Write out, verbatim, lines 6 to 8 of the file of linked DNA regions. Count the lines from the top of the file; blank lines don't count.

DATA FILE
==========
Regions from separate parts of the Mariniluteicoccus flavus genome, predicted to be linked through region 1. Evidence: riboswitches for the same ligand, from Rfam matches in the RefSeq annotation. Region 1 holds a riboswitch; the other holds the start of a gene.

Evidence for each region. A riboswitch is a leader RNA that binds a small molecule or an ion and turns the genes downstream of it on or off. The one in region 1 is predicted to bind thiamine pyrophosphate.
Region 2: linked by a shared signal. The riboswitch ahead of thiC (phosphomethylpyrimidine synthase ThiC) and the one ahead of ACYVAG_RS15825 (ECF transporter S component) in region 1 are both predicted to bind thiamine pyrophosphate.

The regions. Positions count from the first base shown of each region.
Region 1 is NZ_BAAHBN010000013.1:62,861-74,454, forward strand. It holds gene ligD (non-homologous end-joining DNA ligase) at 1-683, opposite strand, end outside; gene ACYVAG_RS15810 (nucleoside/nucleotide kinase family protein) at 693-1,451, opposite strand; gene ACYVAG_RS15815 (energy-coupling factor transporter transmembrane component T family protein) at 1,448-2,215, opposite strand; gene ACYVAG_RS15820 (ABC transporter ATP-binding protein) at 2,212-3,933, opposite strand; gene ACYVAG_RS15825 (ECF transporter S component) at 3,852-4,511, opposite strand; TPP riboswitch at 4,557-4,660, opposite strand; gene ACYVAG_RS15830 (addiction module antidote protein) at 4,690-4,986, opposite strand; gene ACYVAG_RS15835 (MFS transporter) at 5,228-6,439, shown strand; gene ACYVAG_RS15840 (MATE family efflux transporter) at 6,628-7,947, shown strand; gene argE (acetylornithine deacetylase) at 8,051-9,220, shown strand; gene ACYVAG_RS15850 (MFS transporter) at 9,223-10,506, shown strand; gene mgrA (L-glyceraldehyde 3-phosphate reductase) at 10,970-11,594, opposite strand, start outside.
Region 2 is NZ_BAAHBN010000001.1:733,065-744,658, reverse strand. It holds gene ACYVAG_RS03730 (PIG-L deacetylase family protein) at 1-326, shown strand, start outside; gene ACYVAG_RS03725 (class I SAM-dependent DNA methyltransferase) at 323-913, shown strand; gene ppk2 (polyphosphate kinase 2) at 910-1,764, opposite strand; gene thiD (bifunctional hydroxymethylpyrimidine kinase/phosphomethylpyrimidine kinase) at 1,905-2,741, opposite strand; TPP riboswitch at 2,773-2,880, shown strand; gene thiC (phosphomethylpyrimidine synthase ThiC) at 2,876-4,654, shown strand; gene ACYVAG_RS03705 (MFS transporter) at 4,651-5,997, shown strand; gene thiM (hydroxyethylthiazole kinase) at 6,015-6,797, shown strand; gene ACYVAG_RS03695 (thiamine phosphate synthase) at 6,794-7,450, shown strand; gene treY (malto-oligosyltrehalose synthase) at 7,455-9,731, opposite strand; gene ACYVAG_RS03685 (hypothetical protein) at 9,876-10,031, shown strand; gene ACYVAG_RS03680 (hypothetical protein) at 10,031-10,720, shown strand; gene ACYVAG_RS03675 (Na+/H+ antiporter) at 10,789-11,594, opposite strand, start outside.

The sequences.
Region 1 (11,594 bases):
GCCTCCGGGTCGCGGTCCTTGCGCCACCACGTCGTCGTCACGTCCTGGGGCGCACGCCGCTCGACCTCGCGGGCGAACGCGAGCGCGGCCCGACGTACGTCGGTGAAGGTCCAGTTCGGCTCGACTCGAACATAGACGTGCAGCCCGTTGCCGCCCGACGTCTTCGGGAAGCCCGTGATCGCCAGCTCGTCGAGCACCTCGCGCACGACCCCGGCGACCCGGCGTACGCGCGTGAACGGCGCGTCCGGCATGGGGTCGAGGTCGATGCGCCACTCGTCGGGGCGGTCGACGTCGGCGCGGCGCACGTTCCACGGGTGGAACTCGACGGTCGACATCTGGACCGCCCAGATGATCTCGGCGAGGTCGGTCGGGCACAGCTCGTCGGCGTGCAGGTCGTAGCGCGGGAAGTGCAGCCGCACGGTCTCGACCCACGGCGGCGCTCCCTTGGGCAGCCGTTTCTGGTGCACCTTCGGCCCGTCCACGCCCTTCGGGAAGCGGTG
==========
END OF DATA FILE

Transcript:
Region 2 is NZ_BAAHBN010000001.1:733,065-744,658, reverse strand. It holds gene ACYVAG_RS03730 (PIG-L deacetylase family protein) at 1-326, shown strand, start outside; gene ACYVAG_RS03725 (class I SAM-dependent DNA methyltransferase) at 323-913, shown strand; gene ppk2 (polyphosphate kinase 2) at 910-1,764, opposite strand; gene thiD (bifunctional hydroxymethylpyrimidine kinase/phosphomethylpyrimidine kinase) at 1,905-2,741, opposite strand; TPP riboswitch at 2,773-2,880, shown strand; gene thiC (phosphomethylpyrimidine synthase ThiC) at 2,876-4,654, shown strand; gene ACYVAG_RS03705 (MFS transporter) at 4,651-5,997, shown strand; gene thiM (hydroxyethylthiazole kinase) at 6,015-6,797, shown strand; gene ACYVAG_RS03695 (thiamine phosphate synthase) at 6,794-7,450, shown strand; gene treY (malto-oligosyltrehalose synthase) at 7,455-9,731, opposite strand; gene ACYVAG_RS03685 (hypothetical protein) at 9,876-10,031, shown strand; gene ACYVAG_RS03680 (hypothetical protein) at 10,031-10,720, shown strand; gene ACYVAG_RS03675 (Na+/H+ antiporter) at 10,789-11,594, opposite strand, start outside.

The sequences.
Region 1 (11,594 bases):